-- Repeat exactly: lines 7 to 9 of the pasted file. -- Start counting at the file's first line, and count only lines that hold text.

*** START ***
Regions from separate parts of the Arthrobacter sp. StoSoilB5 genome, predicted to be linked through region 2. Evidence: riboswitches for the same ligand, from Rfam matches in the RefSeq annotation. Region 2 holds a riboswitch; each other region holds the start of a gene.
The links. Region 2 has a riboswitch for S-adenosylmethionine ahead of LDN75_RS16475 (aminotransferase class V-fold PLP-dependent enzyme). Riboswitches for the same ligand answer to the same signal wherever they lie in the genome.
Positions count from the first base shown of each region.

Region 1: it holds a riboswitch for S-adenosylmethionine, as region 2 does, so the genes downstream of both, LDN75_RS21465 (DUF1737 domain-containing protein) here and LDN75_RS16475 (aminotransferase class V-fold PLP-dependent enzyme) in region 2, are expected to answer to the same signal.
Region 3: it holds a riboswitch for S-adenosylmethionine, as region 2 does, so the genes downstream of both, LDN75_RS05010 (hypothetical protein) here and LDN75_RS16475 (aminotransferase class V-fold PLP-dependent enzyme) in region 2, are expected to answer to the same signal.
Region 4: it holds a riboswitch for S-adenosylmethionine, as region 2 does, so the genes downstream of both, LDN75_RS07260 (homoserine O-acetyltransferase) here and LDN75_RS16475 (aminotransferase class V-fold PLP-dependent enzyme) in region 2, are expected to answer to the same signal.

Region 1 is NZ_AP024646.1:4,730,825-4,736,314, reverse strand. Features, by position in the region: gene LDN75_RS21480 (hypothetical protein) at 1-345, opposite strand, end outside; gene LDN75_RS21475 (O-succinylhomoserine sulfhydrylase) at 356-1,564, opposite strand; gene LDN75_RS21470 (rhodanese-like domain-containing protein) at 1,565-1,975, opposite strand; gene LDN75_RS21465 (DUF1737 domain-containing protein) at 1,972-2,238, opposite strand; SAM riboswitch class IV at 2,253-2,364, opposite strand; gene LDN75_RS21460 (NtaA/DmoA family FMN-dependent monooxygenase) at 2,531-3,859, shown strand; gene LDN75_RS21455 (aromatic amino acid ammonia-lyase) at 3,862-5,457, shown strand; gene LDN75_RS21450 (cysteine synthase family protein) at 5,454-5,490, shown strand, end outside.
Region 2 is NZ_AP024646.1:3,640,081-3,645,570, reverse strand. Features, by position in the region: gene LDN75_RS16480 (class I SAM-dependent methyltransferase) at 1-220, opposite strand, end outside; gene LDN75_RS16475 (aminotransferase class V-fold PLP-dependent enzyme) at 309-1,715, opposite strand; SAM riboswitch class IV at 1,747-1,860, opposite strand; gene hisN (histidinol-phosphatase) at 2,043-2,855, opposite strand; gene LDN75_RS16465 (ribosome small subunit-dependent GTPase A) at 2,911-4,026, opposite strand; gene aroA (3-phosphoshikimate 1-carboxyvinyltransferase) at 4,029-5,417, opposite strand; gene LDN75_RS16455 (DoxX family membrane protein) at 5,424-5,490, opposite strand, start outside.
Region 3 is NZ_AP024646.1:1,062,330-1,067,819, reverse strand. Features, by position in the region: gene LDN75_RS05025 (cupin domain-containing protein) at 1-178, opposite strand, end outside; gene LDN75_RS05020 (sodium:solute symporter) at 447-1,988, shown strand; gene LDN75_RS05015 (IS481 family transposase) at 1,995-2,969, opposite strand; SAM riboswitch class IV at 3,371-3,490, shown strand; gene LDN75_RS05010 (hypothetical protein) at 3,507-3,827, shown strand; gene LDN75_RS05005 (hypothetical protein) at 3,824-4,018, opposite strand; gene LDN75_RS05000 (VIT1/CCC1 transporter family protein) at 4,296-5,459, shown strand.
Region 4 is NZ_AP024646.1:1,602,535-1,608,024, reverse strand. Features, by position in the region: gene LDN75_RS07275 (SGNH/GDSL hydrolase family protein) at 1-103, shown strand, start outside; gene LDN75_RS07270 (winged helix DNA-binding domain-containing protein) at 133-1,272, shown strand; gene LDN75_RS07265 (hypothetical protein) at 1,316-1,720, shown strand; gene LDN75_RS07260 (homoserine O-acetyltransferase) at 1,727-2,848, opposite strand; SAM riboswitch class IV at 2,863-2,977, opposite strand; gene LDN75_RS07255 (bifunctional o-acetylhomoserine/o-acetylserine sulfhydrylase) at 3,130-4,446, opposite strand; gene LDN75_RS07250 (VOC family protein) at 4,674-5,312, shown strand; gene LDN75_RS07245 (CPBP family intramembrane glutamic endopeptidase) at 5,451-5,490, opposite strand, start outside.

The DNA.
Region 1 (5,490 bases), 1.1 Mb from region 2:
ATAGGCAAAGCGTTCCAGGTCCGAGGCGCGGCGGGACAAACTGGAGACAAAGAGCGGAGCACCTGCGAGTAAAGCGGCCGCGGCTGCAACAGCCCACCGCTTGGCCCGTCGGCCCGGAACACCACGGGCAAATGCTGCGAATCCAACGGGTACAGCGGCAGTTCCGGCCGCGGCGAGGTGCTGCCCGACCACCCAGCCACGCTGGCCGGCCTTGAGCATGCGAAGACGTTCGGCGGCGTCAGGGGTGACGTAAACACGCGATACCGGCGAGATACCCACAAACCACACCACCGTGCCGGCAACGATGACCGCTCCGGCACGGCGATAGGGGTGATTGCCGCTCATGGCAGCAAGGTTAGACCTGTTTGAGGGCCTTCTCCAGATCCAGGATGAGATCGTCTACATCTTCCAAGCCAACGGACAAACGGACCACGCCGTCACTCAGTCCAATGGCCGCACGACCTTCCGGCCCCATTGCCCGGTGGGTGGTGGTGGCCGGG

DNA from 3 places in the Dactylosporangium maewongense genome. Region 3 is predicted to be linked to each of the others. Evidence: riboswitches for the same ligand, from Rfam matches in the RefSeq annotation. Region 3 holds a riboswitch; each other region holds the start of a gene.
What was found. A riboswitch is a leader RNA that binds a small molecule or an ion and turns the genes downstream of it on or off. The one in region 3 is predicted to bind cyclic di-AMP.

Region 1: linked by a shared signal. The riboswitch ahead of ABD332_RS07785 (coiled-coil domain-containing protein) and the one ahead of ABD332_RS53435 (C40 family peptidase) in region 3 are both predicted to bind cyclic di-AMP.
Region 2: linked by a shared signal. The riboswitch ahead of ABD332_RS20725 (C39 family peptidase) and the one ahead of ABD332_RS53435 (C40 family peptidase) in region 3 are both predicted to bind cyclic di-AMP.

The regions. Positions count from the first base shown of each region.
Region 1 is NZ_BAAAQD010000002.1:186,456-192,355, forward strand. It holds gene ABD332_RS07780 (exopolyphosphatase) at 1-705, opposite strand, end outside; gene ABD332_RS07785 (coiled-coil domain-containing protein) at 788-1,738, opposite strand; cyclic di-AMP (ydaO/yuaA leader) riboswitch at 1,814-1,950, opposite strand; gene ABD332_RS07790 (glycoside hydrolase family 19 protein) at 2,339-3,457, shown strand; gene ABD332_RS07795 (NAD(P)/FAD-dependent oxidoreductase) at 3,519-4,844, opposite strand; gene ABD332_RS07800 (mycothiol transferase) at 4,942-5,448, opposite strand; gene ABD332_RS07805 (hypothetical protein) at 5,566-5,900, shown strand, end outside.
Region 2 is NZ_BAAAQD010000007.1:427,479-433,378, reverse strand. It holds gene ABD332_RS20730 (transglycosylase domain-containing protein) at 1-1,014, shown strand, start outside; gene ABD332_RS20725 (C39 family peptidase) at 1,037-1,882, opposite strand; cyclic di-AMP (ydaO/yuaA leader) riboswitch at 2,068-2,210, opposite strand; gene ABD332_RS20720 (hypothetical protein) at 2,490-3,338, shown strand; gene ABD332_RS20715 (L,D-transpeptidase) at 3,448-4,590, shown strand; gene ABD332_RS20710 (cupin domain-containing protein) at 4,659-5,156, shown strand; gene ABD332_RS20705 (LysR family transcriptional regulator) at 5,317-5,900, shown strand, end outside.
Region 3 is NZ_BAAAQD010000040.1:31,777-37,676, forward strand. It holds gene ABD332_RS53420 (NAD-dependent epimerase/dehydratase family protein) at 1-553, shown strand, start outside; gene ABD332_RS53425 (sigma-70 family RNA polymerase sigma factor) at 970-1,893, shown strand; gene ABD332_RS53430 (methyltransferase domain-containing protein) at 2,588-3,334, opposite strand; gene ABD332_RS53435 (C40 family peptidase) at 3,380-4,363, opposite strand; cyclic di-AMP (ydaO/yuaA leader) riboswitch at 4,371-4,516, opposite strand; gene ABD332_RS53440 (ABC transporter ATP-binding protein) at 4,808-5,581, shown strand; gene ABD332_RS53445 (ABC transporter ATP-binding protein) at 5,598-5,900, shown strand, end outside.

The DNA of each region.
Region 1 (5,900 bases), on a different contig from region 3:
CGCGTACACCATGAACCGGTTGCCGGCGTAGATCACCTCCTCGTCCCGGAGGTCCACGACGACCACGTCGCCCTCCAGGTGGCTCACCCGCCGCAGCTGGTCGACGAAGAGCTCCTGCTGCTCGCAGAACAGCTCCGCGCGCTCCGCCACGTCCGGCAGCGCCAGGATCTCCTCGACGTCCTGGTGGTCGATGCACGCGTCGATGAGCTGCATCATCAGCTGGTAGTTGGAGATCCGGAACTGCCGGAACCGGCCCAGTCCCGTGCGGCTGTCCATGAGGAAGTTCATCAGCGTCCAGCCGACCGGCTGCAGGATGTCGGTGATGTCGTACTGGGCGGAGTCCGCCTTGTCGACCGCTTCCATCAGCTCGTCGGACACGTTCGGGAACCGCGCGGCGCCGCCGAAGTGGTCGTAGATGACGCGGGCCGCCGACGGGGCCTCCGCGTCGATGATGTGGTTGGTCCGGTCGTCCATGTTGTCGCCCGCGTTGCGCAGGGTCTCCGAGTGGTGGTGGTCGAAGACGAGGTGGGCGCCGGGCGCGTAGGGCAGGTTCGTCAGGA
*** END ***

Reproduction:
Region 1 is NZ_AP024646.1:4,730,825-4,736,314, reverse strand. Features, by position in the region: gene LDN75_RS21480 (hypothetical protein) at 1-345, opposite strand, end outside; gene LDN75_RS21475 (O-succinylhomoserine sulfhydrylase) at 356-1,564, opposite strand; gene LDN75_RS21470 (rhodanese-like domain-containing protein) at 1,565-1,975, opposite strand; gene LDN75_RS21465 (DUF1737 domain-containing protein) at 1,972-2,238, opposite strand; SAM riboswitch class IV at 2,253-2,364, opposite strand; gene LDN75_RS21460 (NtaA/DmoA family FMN-dependent monooxygenase) at 2,531-3,859, shown strand; gene LDN75_RS21455 (aromatic amino acid ammonia-lyase) at 3,862-5,457, shown strand; gene LDN75_RS21450 (cysteine synthase family protein) at 5,454-5,490, shown strand, end outside.
Region 2 is NZ_AP024646.1:3,640,081-3,645,570, reverse strand. Features, by position in the region: gene LDN75_RS16480 (class I SAM-dependent methyltransferase) at 1-220, opposite strand, end outside; gene LDN75_RS16475 (aminotransferase class V-fold PLP-dependent enzyme) at 309-1,715, opposite strand; SAM riboswitch class IV at 1,747-1,860, opposite strand; gene hisN (histidinol-phosphatase) at 2,043-2,855, opposite strand; gene LDN75_RS16465 (ribosome small subunit-dependent GTPase A) at 2,911-4,026, opposite strand; gene aroA (3-phosphoshikimate 1-carboxyvinyltransferase) at 4,029-5,417, opposite strand; gene LDN75_RS16455 (DoxX family membrane protein) at 5,424-5,490, opposite strand, start outside.
Region 3 is NZ_AP024646.1:1,062,330-1,067,819, reverse strand. Features, by position in the region: gene LDN75_RS05025 (cupin domain-containing protein) at 1-178, opposite strand, end outside; gene LDN75_RS05020 (sodium:solute symporter) at 447-1,988, shown strand; gene LDN75_RS05015 (IS481 family transposase) at 1,995-2,969, opposite strand; SAM riboswitch class IV at 3,371-3,490, shown strand; gene LDN75_RS05010 (hypothetical protein) at 3,507-3,827, shown strand; gene LDN75_RS05005 (hypothetical protein) at 3,824-4,018, opposite strand; gene LDN75_RS05000 (VIT1/CCC1 transporter family protein) at 4,296-5,459, shown strand.